ADP's numbers at least make sense. Perhaps those methodology revisions helped. With housing as poor as it has been and capital spending declining, it is far more likely that the U.S. lost 45,000 construction jobs in the past three months as ADP estimates than added 29,000 construction jobs as the Labor Department's figures show.
IBM (IBM) Announces Job Cuts
IBM hopped on the bandwagon announcing a cut of 1,315 US jobs.
The world's largest technology services company, is cutting 1,315 services-related jobs in the United States, a union trying to organize IBM workers said on Tuesday.
"We're putting in place a series of actions to address our U.S. cost base, including a basic focus on resource and cost management disciplines and rebalancing of resources as we execute our global resource strategy," Chief Financial Officer Mark Loughridge said on a conference call with analysts on April 17, according to a transcript of the call.
Loughridge said in April that IBM's first quarter was "noticeably weaker" in the United States, especially in the industrial, financial services and communications industries.
The job cuts follow an IBM announcement on Monday that it planned to hire 500 people at a new customer call center in Daleville, Indiana, through 2010.
Clothing retailer Gap Inc. is considering sizable layoffs over the next few weeks to cut costs, the New York Post reported on Wednesday, citing three people familiar with the situation.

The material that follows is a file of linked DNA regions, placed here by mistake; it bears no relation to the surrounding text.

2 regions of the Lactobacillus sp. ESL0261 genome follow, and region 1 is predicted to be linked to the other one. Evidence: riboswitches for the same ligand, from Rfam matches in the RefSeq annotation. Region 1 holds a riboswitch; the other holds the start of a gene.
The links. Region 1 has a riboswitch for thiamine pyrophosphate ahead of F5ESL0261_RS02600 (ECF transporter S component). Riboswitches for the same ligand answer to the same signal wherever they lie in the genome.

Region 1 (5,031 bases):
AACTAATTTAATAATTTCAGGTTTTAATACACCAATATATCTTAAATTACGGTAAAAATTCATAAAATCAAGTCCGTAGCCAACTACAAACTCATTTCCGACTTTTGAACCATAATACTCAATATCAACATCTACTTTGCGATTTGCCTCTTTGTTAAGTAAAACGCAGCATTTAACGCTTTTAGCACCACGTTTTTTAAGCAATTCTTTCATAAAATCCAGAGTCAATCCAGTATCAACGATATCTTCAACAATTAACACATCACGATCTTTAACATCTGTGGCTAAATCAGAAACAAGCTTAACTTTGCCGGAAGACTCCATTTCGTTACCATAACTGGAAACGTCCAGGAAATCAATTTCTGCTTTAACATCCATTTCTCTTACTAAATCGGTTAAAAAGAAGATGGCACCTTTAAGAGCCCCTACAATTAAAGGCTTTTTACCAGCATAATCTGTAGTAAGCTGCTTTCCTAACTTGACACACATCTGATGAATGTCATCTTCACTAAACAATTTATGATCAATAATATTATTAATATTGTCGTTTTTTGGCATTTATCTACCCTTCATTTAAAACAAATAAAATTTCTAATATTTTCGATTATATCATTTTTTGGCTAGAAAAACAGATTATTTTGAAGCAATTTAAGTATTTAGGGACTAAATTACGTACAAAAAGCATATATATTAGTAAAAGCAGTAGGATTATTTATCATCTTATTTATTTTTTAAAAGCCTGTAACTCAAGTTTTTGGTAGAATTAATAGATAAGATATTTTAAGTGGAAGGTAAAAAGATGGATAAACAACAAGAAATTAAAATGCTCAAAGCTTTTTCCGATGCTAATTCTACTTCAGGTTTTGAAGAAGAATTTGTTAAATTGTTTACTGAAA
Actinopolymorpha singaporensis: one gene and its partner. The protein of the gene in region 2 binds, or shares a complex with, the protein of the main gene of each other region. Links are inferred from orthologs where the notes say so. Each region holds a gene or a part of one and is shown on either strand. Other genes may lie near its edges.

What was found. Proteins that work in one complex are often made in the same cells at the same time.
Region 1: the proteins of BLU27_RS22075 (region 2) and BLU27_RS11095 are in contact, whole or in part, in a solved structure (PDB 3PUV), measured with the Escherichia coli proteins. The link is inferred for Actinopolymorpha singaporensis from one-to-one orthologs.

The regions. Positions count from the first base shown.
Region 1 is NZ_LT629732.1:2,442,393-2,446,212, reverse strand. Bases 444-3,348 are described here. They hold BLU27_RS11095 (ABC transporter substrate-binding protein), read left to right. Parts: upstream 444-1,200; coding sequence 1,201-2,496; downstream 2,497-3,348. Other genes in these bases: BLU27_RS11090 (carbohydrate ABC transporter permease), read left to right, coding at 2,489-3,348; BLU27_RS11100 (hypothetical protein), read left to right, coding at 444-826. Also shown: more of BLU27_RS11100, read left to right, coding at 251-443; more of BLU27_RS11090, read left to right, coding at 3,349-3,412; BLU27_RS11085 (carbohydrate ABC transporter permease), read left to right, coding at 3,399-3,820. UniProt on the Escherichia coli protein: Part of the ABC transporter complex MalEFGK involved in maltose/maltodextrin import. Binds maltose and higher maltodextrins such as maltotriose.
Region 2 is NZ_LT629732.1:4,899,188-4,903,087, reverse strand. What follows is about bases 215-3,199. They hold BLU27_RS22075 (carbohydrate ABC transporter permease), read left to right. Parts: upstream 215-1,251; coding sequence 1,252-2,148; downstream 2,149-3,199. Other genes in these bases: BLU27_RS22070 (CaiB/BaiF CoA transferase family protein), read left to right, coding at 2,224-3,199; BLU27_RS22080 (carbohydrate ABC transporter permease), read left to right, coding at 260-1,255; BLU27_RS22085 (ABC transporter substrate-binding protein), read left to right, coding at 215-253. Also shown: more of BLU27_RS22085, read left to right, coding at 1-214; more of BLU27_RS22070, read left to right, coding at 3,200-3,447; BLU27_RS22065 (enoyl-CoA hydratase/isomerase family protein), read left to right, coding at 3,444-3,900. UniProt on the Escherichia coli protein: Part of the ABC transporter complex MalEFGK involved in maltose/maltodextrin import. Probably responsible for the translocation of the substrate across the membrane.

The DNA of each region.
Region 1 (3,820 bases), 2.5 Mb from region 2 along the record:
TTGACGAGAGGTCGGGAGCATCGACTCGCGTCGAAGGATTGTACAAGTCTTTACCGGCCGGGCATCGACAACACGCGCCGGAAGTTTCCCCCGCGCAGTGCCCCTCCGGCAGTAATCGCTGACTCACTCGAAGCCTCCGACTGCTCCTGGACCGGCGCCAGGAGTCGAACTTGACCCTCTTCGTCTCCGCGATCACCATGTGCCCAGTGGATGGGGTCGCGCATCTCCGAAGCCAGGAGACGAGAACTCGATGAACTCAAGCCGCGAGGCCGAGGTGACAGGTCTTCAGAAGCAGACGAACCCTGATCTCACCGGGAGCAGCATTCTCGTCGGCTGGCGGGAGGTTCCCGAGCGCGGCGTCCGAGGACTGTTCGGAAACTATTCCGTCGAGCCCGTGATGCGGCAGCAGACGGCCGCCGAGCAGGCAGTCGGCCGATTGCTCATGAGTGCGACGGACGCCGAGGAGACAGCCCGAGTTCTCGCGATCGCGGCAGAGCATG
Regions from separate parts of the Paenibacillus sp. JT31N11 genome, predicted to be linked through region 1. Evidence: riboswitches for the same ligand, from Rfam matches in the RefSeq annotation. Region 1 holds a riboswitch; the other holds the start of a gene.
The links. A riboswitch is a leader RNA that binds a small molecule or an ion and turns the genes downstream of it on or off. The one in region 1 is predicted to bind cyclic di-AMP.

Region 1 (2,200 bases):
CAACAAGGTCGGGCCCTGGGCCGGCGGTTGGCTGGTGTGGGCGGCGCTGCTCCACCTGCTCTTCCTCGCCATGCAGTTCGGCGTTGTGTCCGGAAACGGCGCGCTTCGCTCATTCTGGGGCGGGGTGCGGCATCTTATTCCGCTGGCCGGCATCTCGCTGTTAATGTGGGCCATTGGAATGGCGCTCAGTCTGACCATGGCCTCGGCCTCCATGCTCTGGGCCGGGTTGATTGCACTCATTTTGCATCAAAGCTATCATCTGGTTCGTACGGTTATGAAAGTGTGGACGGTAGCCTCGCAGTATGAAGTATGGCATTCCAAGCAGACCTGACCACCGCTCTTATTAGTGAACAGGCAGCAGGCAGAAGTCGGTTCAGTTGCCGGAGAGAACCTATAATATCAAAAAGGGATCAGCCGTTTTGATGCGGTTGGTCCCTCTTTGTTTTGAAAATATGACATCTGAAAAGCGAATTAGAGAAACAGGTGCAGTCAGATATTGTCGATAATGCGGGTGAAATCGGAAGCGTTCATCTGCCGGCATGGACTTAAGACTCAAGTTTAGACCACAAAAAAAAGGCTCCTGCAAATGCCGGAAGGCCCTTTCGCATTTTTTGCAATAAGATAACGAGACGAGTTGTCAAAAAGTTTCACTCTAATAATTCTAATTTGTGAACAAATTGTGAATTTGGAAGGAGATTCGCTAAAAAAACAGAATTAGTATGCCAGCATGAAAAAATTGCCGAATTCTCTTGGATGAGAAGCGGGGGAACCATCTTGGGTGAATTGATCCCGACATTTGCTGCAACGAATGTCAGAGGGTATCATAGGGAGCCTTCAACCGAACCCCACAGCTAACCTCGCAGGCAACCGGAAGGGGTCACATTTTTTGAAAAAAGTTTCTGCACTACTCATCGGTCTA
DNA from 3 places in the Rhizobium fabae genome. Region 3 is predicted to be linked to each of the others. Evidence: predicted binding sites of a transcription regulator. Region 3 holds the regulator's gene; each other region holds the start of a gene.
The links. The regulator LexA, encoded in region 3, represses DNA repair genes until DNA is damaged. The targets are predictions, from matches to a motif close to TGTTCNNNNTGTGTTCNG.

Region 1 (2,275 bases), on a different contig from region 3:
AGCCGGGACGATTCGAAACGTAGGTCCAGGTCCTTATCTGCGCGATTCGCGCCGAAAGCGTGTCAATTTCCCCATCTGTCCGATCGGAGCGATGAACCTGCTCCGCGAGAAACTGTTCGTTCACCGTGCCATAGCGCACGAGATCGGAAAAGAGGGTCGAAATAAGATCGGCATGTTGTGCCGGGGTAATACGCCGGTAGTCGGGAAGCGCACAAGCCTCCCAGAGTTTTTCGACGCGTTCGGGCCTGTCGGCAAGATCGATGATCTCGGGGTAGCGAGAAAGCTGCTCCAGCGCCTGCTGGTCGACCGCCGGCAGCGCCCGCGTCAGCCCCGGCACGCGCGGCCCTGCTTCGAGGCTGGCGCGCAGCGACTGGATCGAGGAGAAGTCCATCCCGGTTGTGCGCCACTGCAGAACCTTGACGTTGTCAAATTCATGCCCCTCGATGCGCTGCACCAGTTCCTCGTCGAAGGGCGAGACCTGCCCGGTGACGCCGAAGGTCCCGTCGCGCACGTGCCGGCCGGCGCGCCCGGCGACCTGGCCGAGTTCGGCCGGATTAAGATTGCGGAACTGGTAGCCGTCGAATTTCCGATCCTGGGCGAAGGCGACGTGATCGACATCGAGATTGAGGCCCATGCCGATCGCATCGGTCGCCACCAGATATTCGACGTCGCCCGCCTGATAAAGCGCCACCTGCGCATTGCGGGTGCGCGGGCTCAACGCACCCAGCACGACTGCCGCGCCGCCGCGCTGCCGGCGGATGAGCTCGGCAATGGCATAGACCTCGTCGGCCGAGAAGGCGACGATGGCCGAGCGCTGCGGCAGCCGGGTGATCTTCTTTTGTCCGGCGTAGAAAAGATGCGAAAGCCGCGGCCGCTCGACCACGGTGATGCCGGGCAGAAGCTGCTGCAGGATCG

The job cuts would occur at all levels of the company, which employs 150,000 people, as its seeks to eliminate a stifling bureaucracy, the paper said.
Pending Home Sales at Three Year Low
U.S. pending home sales fell 4.9% in March and the Realtors' market-activity index hit a three-year low.
The group's pending-home-sales index declined 10.5% from March 2006 and sits at its lowest level since March 2003.
David Lereah, the NAR's chief economist, predicted that home sales will be "relatively sluggish" in the second quarter but that a "modest uptrend" is on the horizon for the second half of 2007.
"Although the weather improved in March, we're starting to see the effects of a decline in subprime lending and tighter lending standards," Lereah said in a news release.
Ian Shepherdson of High Frequency Economics said the drop was a big surprise.
"This is much worse than we expected," Shepherdson said in an e-mail. "The warm March weather ought to have persuaded more people to go house-hunting, and that in turn ought to have increased the number of contract signings, which is what the pending-sales index measures."
Are corporations are finally getting the message that housing is not going to recover? It seems like it. Capital spending has been falling like a rock and now we are seeing year over year increases in mass layoff plans.
Weak jobs beget weak consumer spending and a weakening GDP. Weak spending begets weak hiring. The cycle down is just starting and the falloff in capital spending in the face of a continued decline in housing seals the fate. Once again Lereah is on the wrong side of the fence predicting a "modest uptrend" in housing for the second half of 2007. With the debt side of the balance sheet sitting where it is, it is likely that consumers have never been less prepared for the recession that is about ready to hit them smack in the face.